Judge Cannon set a trial date of May 20, 2024, though she has signaled that it may be pushed back. Last year, the judge pointed to the 1.3 million pages of evidence that prosecutors in the Mar-a-Lago case have provided to the defense along with thousands of hours of security video footage shot at the former president’s resort. She questioned whether President Trump’s lawyers will have adequate time to review the evidence in the next six months.

“I am not quite seeing a level of understanding on your part to these realities,” the judge told prosecutor Jay Bratt, a member of Mr. Smith’s team, late last year.

Smith Appointment

In late 2023, former Attorney General Edwin Meese and two scholars submitted an amicus brief to the Supreme Court that the Department of Justice’s appointment of Mr. Smith was unconstitutional and that every action against President Trump should be declared null and void.
“This Court should reject Mr. Smith’s request for certiorari before judgment for the simple reason that he lacks authority to ask for it,” according to the filing. “Nor does he have authority to conduct the underlying prosecution. Those actions can be taken only by persons properly appointed as federal officers to properly created federal offices.”

They argued that Mr. Garland, the U.S. attorney general, also “exceeded his statutory and constitutional authority” when Mr. Smith was appointed in 2022 to oversee the classified documents and election interference cases targeting President Trump.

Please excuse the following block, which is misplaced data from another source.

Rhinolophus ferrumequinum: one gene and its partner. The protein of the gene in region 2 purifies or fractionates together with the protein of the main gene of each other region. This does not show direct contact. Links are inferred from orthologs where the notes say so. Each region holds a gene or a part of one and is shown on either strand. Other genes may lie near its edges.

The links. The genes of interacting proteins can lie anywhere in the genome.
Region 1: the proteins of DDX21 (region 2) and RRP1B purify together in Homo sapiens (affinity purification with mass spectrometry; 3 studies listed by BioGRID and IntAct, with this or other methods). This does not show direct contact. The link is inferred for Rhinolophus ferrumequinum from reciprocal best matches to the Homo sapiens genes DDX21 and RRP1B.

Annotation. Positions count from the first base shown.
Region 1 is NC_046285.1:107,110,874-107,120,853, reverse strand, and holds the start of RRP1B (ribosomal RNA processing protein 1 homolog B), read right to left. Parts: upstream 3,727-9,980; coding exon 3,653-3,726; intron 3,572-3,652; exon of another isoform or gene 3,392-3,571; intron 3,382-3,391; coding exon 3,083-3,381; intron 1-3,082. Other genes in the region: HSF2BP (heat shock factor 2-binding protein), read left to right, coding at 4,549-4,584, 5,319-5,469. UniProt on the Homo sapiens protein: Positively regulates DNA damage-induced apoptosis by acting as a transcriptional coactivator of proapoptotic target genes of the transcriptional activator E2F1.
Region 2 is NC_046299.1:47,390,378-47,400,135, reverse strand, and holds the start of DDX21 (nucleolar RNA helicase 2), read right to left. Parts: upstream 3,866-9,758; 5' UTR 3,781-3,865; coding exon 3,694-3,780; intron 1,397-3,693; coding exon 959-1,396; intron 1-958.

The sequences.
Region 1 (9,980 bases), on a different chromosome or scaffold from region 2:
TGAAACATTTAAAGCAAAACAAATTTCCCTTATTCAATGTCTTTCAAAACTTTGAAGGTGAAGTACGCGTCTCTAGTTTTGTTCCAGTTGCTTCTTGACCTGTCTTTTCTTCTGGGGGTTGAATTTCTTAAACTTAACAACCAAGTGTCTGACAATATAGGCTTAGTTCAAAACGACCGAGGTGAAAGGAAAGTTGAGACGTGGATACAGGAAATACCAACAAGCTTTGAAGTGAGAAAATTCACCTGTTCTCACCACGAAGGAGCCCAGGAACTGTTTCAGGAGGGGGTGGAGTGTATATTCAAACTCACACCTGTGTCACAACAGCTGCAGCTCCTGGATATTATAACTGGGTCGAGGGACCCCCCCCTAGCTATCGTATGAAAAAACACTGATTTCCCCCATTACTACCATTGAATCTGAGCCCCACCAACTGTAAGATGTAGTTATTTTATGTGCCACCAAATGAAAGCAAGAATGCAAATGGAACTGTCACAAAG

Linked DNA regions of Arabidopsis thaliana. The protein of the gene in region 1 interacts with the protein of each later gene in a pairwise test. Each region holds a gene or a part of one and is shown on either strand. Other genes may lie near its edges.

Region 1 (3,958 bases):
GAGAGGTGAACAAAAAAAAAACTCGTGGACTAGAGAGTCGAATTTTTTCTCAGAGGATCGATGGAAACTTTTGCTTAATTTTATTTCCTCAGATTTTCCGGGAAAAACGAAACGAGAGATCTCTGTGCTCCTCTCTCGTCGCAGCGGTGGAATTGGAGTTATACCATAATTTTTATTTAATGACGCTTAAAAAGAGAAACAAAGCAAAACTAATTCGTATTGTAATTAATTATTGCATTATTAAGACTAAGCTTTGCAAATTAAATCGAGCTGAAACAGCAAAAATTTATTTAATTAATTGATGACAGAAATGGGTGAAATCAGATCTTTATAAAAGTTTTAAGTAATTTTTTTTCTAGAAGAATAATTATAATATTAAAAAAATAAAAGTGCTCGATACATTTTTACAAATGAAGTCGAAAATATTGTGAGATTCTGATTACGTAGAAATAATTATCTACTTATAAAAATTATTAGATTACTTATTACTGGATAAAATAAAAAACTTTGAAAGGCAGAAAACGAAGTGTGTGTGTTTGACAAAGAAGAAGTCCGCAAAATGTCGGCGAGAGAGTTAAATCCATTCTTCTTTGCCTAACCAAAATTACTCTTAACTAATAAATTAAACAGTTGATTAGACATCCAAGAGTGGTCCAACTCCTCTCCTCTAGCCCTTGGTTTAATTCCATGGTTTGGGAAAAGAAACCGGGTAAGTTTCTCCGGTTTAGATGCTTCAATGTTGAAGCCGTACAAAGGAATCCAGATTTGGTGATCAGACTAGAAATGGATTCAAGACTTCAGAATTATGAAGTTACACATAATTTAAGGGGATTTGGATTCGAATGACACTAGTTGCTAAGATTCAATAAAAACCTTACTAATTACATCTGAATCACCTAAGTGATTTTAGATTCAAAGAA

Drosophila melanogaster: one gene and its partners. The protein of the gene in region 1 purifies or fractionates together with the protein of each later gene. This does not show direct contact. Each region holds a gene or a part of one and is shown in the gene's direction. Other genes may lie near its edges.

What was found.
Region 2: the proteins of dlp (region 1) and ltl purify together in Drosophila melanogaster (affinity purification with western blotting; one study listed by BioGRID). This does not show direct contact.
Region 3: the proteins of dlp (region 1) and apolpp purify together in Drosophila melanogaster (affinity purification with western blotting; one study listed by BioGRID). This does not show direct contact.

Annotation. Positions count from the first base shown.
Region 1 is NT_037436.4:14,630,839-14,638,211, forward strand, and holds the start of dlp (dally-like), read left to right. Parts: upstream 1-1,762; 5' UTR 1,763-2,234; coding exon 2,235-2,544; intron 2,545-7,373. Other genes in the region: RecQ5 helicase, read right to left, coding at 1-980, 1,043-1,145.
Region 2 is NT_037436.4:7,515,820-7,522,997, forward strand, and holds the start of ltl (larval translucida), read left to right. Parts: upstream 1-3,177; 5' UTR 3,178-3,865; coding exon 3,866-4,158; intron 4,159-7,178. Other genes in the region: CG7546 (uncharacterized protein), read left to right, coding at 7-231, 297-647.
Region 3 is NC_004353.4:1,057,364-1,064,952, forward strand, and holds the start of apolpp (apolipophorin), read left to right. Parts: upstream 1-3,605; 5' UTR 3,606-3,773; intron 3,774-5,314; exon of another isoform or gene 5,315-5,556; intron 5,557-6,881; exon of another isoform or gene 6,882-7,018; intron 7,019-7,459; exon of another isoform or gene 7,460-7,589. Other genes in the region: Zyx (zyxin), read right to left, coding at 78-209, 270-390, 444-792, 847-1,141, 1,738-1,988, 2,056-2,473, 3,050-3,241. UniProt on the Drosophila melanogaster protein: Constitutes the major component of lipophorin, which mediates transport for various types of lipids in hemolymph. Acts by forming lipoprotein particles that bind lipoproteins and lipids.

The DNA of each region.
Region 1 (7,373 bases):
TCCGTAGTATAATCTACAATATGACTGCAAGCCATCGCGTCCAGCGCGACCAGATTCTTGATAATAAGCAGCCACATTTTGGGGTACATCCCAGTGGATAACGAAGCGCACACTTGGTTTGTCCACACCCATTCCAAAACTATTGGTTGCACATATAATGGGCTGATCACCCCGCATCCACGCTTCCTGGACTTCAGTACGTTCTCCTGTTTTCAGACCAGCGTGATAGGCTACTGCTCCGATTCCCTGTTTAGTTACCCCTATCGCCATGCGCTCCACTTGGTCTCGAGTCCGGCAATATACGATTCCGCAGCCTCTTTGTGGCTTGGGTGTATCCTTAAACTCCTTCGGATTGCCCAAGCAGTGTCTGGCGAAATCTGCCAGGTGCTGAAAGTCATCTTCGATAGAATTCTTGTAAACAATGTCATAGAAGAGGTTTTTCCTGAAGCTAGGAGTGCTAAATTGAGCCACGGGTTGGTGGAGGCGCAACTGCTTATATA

About eight months ago, Mr. Garland offered a defense of Mr. Smith’s appointment, claiming that he was an independent prosecutor with integrity.

“Mr. Smith is a veteran career prosecutor. He has assembled a group of experienced and talented prosecutors and agents who share his commitment to integrity and the rule of law,” he told reporters in June.

The Associated Press contributed to this report.
Jack Phillips is a breaking news reporter with 15 years experience who started as a local New York City reporter. Having joined The Epoch Times' news team in 2009, Jack was born and raised near Modesto in California's Central Valley. Follow him on X: